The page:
Secure Database (SDB)

As part of a series of four consecutive research programs through IARPA (APP, SPAR, ENTACT, SPARSE), we developed our searchable-encryption backend Secure Database (SDB).  The power of SDB extends beyond the protections of basic searchable encryption by protecting the privacy of all system users:

  1. Data Owners
  2. Queriers
  3. System/Policy Regulators

Standard backends providing searchable encryption – that is, search over encrypted records – typically only provide limited protections for the underlying data being searched, thereby giving partial protection to data owners.  By contrast, SDB encrypts not only the stored records, but also the search query being issued.  In essence, this means that SDB is able to successfully return the results of a query, without being able to decipher either the query, which records match it, or the content of those records! 

Additionally, SDB can enforce policies that limit what kinds of queries can be issued (e.g., “Do not allow queries that specify both a location and time”), who can submit a query, or which/how many records are allowed to be retrieved (e.g. “Do not return results if fewer than 5 results match”).  The policy-enforcement mechanism itself is also protected, meaning that the policy rules are encrypted, and policy checking of the query and/or query results is all performed under encryption.  If desired, the policy-check result can also be hidden, both from the database server as well as the searcher (e.g. the searcher only sees “no results returned,” but is unable to determine whether this is due to a policy violation or a lack of matching records).

In addition to providing protection for all three categories of system users above, SDB protects against indirect forms of leakage that most searchable encryption solutions are susceptible to.  Namely, in SDB, the database server does not learn how many records matched nor which records matched. Note that hiding which records matched is an important property, even if the records are encrypted. For example, suppose an encrypted database was able to observe that the same record was being retrieved over and over again.  This could lead to a number of attacks/vulnerabilities, e.g. knowing which records to delete/modify for maximal harm, or learning unacceptable things by cross-referencing this knowledge with other information available from (unencrypted) metadata, such as when the record in question was created or who created it.  SDB protects against all such information leakage; indeed, even if an identical query is issued twice in a row, the database server not only does not realize it is serving an identical query (since all queries are encrypted), but it also does not realize that it has fetched the identical set of matching records.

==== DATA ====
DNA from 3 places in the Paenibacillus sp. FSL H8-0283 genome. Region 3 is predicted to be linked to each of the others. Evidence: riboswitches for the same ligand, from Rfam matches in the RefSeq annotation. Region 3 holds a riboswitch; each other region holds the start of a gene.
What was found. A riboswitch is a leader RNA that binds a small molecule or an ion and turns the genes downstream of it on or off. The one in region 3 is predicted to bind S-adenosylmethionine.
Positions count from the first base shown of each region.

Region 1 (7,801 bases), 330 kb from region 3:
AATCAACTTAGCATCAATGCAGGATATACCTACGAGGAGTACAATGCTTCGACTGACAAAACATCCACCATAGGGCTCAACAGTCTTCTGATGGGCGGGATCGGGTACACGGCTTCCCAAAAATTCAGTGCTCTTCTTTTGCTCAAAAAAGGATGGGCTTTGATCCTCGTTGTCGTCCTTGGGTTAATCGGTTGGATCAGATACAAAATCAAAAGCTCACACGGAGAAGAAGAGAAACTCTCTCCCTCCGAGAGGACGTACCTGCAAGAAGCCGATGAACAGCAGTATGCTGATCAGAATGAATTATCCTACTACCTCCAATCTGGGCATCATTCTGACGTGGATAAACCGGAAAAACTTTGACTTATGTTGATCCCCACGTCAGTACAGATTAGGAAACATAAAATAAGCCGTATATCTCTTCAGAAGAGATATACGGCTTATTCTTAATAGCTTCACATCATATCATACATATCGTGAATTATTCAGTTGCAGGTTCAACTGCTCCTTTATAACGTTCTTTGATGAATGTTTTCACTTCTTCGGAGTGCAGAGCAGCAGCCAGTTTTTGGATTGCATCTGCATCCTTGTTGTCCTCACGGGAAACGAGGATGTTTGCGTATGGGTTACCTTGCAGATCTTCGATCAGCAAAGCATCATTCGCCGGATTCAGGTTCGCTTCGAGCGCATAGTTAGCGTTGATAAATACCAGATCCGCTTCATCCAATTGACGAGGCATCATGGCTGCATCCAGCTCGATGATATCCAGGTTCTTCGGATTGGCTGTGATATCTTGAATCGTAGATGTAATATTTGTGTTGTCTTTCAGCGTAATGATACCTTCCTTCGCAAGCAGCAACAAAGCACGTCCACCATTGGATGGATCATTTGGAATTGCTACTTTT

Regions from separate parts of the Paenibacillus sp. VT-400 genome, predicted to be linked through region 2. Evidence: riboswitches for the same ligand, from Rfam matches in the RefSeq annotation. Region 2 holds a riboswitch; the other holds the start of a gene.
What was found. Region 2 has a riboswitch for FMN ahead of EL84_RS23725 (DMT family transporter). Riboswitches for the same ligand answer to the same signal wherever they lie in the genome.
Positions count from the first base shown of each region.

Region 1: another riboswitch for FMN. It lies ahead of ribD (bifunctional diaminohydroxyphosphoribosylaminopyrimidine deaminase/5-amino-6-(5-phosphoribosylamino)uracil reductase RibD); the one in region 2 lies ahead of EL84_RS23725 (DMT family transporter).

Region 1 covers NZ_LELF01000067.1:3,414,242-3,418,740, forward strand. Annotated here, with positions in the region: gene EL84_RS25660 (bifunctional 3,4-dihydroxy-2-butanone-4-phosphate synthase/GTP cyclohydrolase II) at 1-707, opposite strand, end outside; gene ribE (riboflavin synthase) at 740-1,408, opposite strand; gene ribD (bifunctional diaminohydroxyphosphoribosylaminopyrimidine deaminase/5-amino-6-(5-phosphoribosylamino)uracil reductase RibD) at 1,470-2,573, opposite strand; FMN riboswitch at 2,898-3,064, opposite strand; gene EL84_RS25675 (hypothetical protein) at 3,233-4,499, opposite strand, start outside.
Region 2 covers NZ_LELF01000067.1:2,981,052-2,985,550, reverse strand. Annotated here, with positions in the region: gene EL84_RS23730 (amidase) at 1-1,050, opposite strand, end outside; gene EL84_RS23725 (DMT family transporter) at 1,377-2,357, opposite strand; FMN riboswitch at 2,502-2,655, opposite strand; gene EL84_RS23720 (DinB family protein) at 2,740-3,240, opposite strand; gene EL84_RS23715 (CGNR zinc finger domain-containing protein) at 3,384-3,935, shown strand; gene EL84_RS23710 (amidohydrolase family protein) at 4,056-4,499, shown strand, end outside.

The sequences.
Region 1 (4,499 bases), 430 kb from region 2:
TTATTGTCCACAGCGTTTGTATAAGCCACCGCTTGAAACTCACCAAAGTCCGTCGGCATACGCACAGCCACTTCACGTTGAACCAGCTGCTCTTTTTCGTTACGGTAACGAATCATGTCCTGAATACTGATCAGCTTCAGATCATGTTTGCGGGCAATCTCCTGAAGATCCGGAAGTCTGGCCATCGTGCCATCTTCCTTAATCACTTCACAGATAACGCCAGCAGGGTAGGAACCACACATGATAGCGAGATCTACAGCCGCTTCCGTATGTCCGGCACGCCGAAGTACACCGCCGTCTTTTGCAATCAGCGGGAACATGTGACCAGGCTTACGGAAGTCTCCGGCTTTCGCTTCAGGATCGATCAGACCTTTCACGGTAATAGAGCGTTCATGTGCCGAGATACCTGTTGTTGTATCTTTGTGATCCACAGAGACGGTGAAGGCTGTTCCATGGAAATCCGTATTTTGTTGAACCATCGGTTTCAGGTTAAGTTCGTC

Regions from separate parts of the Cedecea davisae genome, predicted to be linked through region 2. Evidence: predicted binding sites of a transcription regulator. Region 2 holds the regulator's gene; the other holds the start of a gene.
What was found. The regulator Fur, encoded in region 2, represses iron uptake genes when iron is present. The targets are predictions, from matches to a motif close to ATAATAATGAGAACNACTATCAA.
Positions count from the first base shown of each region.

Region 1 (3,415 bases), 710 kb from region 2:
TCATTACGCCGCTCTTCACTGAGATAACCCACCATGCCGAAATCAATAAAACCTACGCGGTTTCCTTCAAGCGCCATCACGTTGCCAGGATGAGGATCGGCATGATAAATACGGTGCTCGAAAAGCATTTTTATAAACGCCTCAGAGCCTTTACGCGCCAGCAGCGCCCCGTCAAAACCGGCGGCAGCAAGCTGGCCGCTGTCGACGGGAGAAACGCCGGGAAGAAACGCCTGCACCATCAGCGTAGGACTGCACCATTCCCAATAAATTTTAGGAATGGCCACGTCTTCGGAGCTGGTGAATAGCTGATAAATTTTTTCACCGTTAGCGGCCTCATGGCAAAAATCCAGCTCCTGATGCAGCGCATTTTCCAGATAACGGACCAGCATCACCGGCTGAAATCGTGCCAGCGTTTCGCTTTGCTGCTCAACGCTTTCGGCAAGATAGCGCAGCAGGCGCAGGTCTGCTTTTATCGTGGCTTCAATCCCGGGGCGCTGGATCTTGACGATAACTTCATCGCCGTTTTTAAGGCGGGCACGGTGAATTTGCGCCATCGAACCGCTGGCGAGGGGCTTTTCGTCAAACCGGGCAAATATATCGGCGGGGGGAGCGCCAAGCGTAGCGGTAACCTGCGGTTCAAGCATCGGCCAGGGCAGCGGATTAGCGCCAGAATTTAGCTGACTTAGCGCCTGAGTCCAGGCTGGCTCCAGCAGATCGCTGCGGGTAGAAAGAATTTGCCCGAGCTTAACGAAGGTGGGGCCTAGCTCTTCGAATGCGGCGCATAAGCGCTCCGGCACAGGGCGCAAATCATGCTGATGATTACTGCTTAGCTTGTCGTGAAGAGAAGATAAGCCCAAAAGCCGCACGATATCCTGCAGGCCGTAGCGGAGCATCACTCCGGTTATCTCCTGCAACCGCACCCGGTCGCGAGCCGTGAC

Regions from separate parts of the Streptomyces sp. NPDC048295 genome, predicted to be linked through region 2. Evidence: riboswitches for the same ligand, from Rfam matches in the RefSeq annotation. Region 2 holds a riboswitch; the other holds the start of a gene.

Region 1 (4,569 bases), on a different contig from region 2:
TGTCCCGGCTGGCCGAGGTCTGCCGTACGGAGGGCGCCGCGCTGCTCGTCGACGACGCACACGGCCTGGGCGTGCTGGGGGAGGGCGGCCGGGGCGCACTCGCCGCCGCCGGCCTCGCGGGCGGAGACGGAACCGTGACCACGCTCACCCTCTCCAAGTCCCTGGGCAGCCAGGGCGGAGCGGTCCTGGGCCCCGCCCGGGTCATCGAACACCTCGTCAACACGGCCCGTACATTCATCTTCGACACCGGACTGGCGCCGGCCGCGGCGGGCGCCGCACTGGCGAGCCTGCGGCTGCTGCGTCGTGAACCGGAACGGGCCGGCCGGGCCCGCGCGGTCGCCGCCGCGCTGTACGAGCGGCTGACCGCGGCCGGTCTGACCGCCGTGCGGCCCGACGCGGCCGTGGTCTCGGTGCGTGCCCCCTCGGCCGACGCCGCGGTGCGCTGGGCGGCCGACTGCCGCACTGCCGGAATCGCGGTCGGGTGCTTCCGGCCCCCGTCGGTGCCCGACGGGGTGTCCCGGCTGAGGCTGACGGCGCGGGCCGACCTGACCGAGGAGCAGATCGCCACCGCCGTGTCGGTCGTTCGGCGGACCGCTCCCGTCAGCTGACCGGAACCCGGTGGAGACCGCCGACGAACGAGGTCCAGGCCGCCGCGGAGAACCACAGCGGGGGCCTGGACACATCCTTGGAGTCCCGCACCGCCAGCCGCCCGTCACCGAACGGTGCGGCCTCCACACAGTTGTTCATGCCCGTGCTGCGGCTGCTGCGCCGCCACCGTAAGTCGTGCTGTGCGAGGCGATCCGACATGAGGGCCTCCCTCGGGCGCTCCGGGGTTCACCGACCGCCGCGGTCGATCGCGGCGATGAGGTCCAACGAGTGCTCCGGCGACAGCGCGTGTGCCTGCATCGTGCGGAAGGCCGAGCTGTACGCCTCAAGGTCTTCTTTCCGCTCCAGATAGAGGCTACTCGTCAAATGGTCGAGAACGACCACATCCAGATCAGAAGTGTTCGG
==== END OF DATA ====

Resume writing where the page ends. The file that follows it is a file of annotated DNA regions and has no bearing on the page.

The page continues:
Minimal overhead vs. traditional (insecure) database search

While the privacy protections of SDB are unparalleled, the resulting performance hit is tolerable for most settings.  We have demonstrated the viability of running SDB on tens of millions of records, storing terabytes of data. When comparing SDB to an off-the-shelf unencrypted search technology (e.g. mySQL), the end-to-end throughput suffers only by a factor of 3-4x, which is negligible in many practical scenarios and tolerable in most scenarios.  For example, on a database consisting of over a million records (each record having multiple searchable attributes), most queries return results in under 20 seconds.

It is through a blend of cryptographic tools and in-house developed protocols that SDB is able to achieve the rigorous privacy protections with minimal impact on performance.  Namely, SDB features components built upon MPC, FSS, and ORAM subprotocols, each of which were developed by our team of engineers to deliver cutting edge performance metrics without compromising on security or privacy.  Indeed, the research we conducted as part our work on SDB led to a number of theoretic advancements in these respective subfields of cryptography, as demonstrated by the resulting publications, e.g., “Private Large-Scale Databases with Distributed Searchable Symmetric Encryption.”


This work was supported in part by the Intelligence Advanced Research Projects Activity (IARPA) via Department of Interior National Business Center (DoI/NBC) contract number D11PC20199.